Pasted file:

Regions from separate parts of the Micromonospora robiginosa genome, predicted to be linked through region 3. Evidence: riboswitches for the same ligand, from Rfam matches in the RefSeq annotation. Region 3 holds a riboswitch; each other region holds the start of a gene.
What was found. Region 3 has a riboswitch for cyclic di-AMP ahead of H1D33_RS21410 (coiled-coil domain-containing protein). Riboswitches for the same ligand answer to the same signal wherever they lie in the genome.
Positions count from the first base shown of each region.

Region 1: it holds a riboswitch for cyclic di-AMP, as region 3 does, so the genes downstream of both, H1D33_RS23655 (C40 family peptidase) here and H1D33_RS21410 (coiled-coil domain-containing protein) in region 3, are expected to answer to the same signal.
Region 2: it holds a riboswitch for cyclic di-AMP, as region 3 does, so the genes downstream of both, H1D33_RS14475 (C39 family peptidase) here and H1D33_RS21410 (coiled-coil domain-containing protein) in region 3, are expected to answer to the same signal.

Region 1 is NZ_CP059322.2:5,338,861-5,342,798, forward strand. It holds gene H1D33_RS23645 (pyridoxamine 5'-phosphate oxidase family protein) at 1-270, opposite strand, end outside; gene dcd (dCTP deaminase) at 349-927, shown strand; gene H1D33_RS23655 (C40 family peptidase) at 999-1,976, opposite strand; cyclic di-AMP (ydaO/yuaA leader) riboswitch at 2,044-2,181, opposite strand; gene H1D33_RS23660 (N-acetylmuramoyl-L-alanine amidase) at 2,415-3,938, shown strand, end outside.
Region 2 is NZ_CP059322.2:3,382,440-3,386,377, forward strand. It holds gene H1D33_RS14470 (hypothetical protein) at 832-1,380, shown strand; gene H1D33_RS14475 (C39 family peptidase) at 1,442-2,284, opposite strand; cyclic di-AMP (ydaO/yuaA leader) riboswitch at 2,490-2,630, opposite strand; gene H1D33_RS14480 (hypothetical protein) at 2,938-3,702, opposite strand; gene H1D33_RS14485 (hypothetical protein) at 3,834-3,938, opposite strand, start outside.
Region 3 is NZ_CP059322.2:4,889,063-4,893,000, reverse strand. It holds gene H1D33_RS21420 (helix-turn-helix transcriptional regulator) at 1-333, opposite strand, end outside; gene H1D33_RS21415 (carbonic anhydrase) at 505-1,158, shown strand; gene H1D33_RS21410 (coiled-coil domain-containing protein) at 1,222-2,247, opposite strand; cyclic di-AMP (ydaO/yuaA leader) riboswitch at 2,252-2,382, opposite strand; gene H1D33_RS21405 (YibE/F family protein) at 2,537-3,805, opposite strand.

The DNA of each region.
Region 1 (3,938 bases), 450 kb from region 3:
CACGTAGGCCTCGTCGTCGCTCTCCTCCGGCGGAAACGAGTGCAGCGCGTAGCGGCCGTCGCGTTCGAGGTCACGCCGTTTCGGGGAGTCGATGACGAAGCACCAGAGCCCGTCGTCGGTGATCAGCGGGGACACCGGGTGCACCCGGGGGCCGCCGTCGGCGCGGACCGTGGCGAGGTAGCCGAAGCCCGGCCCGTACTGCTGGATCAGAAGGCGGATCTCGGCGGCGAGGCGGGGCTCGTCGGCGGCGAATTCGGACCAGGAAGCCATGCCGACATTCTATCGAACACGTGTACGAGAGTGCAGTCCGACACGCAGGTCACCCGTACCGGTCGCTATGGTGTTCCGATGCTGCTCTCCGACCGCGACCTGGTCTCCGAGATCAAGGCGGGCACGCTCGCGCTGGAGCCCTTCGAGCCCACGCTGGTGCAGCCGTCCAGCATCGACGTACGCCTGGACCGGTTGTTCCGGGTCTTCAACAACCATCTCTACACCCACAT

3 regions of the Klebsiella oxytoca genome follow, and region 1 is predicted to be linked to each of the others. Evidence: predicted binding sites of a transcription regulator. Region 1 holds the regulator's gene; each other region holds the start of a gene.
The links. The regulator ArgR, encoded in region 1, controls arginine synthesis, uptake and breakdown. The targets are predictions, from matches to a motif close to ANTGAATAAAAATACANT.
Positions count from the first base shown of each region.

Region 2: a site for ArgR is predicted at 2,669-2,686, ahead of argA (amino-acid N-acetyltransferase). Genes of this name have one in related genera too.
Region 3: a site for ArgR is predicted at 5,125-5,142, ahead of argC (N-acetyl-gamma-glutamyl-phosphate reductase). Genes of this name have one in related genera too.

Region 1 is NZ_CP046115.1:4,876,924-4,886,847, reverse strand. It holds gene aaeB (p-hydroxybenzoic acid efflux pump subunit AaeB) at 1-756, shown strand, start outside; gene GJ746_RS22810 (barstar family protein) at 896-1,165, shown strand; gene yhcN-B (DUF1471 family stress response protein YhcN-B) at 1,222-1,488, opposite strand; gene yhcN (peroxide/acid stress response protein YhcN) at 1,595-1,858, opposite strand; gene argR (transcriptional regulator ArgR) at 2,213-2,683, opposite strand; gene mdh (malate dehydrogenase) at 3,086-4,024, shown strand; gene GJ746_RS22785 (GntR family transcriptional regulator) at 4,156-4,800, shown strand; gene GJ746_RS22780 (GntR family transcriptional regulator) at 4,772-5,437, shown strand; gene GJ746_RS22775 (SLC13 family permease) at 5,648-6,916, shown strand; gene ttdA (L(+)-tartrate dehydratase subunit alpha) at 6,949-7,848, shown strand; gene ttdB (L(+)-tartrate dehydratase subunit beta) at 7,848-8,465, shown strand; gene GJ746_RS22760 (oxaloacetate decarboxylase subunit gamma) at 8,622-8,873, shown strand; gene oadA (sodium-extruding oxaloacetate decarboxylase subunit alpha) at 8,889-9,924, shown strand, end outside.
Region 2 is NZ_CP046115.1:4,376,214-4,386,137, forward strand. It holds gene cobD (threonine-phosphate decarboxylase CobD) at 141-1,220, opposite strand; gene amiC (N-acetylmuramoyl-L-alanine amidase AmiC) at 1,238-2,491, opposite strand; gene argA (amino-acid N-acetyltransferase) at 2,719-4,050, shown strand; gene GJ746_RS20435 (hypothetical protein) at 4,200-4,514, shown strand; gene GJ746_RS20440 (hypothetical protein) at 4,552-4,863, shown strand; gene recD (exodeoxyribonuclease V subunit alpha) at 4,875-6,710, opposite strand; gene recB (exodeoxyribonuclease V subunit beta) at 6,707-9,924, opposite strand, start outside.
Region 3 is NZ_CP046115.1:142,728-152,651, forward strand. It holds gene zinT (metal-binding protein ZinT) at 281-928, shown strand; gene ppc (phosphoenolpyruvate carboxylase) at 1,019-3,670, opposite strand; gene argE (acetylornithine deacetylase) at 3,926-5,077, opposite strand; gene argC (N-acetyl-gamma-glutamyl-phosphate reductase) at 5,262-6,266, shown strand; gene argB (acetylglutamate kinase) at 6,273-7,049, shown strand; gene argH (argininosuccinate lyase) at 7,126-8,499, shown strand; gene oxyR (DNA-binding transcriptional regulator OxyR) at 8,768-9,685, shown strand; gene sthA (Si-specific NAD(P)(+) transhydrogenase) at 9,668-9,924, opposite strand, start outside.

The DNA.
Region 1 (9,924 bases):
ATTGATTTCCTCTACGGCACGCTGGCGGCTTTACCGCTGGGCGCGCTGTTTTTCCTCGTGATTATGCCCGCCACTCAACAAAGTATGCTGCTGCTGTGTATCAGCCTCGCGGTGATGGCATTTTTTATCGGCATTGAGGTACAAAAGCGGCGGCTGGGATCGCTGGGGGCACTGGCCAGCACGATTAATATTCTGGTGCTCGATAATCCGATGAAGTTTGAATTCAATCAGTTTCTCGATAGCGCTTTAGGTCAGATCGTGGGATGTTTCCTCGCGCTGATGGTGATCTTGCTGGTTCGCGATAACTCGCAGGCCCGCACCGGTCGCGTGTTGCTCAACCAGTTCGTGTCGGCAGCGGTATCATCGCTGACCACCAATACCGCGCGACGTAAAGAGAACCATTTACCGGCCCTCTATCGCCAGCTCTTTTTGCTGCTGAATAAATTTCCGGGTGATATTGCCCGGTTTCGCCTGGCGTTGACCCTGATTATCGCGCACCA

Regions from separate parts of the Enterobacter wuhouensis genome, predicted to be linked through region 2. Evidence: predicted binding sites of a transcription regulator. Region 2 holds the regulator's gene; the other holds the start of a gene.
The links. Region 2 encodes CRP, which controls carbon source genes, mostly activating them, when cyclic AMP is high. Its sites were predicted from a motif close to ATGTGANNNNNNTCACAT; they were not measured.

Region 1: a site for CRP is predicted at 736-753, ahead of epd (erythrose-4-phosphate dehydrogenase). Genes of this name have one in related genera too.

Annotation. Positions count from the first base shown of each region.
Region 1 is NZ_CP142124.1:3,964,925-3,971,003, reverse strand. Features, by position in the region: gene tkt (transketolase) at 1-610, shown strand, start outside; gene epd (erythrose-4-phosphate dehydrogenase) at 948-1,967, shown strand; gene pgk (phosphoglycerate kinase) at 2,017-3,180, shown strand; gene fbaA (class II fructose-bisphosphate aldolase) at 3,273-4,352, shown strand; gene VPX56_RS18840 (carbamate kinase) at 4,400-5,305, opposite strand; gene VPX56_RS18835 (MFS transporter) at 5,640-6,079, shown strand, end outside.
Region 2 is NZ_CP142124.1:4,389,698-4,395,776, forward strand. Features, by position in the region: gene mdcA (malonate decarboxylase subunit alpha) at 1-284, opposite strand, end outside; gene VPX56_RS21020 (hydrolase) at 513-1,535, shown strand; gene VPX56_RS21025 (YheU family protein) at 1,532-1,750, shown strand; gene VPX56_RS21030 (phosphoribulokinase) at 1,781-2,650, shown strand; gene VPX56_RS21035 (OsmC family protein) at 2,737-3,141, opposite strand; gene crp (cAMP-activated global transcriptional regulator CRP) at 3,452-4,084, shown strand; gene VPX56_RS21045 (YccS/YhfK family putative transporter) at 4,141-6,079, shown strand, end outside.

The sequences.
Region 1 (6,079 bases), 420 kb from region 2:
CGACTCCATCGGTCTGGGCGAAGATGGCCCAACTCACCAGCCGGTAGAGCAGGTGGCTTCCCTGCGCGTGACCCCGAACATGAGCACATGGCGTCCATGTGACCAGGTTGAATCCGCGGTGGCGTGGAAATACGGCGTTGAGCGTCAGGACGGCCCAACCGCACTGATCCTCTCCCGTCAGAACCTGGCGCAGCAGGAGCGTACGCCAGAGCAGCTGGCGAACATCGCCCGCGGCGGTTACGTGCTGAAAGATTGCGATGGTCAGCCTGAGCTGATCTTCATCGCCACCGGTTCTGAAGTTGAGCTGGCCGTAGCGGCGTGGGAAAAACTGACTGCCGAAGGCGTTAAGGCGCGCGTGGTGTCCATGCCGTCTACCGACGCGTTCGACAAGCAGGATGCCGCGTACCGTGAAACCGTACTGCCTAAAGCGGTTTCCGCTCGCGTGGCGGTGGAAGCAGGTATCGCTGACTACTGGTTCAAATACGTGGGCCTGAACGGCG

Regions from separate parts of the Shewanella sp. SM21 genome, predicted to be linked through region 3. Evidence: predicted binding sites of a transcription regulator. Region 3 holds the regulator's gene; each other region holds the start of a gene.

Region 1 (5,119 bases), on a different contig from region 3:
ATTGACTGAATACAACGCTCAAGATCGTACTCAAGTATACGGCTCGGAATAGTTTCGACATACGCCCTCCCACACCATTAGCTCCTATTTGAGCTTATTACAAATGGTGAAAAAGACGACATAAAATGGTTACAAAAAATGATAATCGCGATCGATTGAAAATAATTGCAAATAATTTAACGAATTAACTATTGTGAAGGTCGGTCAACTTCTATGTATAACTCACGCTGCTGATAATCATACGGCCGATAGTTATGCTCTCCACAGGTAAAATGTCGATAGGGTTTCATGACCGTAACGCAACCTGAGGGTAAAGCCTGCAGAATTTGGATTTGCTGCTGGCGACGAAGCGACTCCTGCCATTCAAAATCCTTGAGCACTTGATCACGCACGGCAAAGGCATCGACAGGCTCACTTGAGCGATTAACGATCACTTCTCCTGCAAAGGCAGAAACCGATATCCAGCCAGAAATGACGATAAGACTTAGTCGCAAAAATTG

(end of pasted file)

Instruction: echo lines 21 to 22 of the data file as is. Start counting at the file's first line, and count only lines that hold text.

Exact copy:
Region 1 (9,924 bases):
ATTGATTTCCTCTACGGCACGCTGGCGGCTTTACCGCTGGGCGCGCTGTTTTTCCTCGTGATTATGCCCGCCACTCAACAAAGTATGCTGCTGCTGTGTATCAGCCTCGCGGTGATGGCATTTTTTATCGGCATTGAGGTACAAAAGCGGCGGCTGGGATCGCTGGGGGCACTGGCCAGCACGATTAATATTCTGGTGCTCGATAATCCGATGAAGTTTGAATTCAATCAGTTTCTCGATAGCGCTTTAGGTCAGATCGTGGGATGTTTCCTCGCGCTGATGGTGATCTTGCTGGTTCGCGATAACTCGCAGGCCCGCACCGGTCGCGTGTTGCTCAACCAGTTCGTGTCGGCAGCGGTATCATCGCTGACCACCAATACCGCGCGACGTAAAGAGAACCATTTACCGGCCCTCTATCGCCAGCTCTTTTTGCTGCTGAATAAATTTCCGGGTGATATTGCCCGGTTTCGCCTGGCGTTGACCCTGATTATCGCGCACCA